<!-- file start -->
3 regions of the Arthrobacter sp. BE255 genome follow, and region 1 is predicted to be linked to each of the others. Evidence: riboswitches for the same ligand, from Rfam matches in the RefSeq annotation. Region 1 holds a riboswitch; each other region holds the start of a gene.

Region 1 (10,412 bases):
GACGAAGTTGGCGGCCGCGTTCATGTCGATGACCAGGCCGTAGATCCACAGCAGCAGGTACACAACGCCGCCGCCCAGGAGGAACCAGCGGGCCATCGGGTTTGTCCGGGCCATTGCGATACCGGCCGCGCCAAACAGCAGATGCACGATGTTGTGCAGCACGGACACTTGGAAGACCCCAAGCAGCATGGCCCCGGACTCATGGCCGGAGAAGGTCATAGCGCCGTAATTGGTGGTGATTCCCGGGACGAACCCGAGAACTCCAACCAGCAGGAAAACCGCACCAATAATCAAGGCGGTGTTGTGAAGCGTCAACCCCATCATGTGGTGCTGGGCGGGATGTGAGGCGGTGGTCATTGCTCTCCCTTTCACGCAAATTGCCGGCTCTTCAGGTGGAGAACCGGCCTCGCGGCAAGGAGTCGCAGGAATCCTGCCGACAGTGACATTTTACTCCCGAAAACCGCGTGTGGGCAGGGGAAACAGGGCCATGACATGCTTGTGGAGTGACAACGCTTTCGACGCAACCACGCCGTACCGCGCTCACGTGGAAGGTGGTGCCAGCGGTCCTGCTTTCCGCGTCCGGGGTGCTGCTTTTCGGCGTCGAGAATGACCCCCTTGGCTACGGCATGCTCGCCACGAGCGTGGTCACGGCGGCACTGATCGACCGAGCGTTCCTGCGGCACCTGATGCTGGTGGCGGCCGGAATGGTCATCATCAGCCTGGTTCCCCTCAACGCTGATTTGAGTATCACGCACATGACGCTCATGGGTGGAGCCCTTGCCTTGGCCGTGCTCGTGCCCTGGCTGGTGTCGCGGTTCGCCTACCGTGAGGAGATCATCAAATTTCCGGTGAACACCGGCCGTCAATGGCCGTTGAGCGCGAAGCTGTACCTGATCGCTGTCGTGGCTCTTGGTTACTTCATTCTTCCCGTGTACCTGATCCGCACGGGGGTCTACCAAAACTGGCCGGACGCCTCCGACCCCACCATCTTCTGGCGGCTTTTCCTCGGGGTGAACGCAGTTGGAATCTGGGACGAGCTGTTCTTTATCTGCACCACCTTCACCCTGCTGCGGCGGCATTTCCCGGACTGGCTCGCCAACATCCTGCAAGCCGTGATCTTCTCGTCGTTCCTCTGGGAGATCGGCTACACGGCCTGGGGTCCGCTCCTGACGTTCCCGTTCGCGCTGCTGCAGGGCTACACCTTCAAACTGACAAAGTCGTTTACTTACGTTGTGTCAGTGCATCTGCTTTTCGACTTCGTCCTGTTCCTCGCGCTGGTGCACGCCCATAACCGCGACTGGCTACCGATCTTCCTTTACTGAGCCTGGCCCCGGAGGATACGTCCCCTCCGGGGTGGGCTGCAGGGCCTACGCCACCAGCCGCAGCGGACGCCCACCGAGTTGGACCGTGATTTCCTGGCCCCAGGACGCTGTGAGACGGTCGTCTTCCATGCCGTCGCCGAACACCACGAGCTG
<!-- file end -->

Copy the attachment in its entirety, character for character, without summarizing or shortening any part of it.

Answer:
3 regions of the Arthrobacter sp. BE255 genome follow, and region 1 is predicted to be linked to each of the others. Evidence: riboswitches for the same ligand, from Rfam matches in the RefSeq annotation. Region 1 holds a riboswitch; each other region holds the start of a gene.

Region 1 (10,412 bases):
GACGAAGTTGGCGGCCGCGTTCATGTCGATGACCAGGCCGTAGATCCACAGCAGCAGGTACACAACGCCGCCGCCCAGGAGGAACCAGCGGGCCATCGGGTTTGTCCGGGCCATTGCGATACCGGCCGCGCCAAACAGCAGATGCACGATGTTGTGCAGCACGGACACTTGGAAGACCCCAAGCAGCATGGCCCCGGACTCATGGCCGGAGAAGGTCATAGCGCCGTAATTGGTGGTGATTCCCGGGACGAACCCGAGAACTCCAACCAGCAGGAAAACCGCACCAATAATCAAGGCGGTGTTGTGAAGCGTCAACCCCATCATGTGGTGCTGGGCGGGATGTGAGGCGGTGGTCATTGCTCTCCCTTTCACGCAAATTGCCGGCTCTTCAGGTGGAGAACCGGCCTCGCGGCAAGGAGTCGCAGGAATCCTGCCGACAGTGACATTTTACTCCCGAAAACCGCGTGTGGGCAGGGGAAACAGGGCCATGACATGCTTGTGGAGTGACAACGCTTTCGACGCAACCACGCCGTACCGCGCTCACGTGGAAGGTGGTGCCAGCGGTCCTGCTTTCCGCGTCCGGGGTGCTGCTTTTCGGCGTCGAGAATGACCCCCTTGGCTACGGCATGCTCGCCACGAGCGTGGTCACGGCGGCACTGATCGACCGAGCGTTCCTGCGGCACCTGATGCTGGTGGCGGCCGGAATGGTCATCATCAGCCTGGTTCCCCTCAACGCTGATTTGAGTATCACGCACATGACGCTCATGGGTGGAGCCCTTGCCTTGGCCGTGCTCGTGCCCTGGCTGGTGTCGCGGTTCGCCTACCGTGAGGAGATCATCAAATTTCCGGTGAACACCGGCCGTCAATGGCCGTTGAGCGCGAAGCTGTACCTGATCGCTGTCGTGGCTCTTGGTTACTTCATTCTTCCCGTGTACCTGATCCGCACGGGGGTCTACCAAAACTGGCCGGACGCCTCCGACCCCACCATCTTCTGGCGGCTTTTCCTCGGGGTGAACGCAGTTGGAATCTGGGACGAGCTGTTCTTTATCTGCACCACCTTCACCCTGCTGCGGCGGCATTTCCCGGACTGGCTCGCCAACATCCTGCAAGCCGTGATCTTCTCGTCGTTCCTCTGGGAGATCGGCTACACGGCCTGGGGTCCGCTCCTGACGTTCCCGTTCGCGCTGCTGCAGGGCTACACCTTCAAACTGACAAAGTCGTTTACTTACGTTGTGTCAGTGCATCTGCTTTTCGACTTCGTCCTGTTCCTCGCGCTGGTGCACGCCCATAACCGCGACTGGCTACCGATCTTCCTTTACTGAGCCTGGCCCCGGAGGATACGTCCCCTCCGGGGTGGGCTGCAGGGCCTACGCCACCAGCCGCAGCGGACGCCCACCGAGTTGGACCGTGATTTCCTGGCCCCAGGACGCTGTGAGACGGTCGTCTTCCATGCCGTCGCCGAACACCACGAGCTG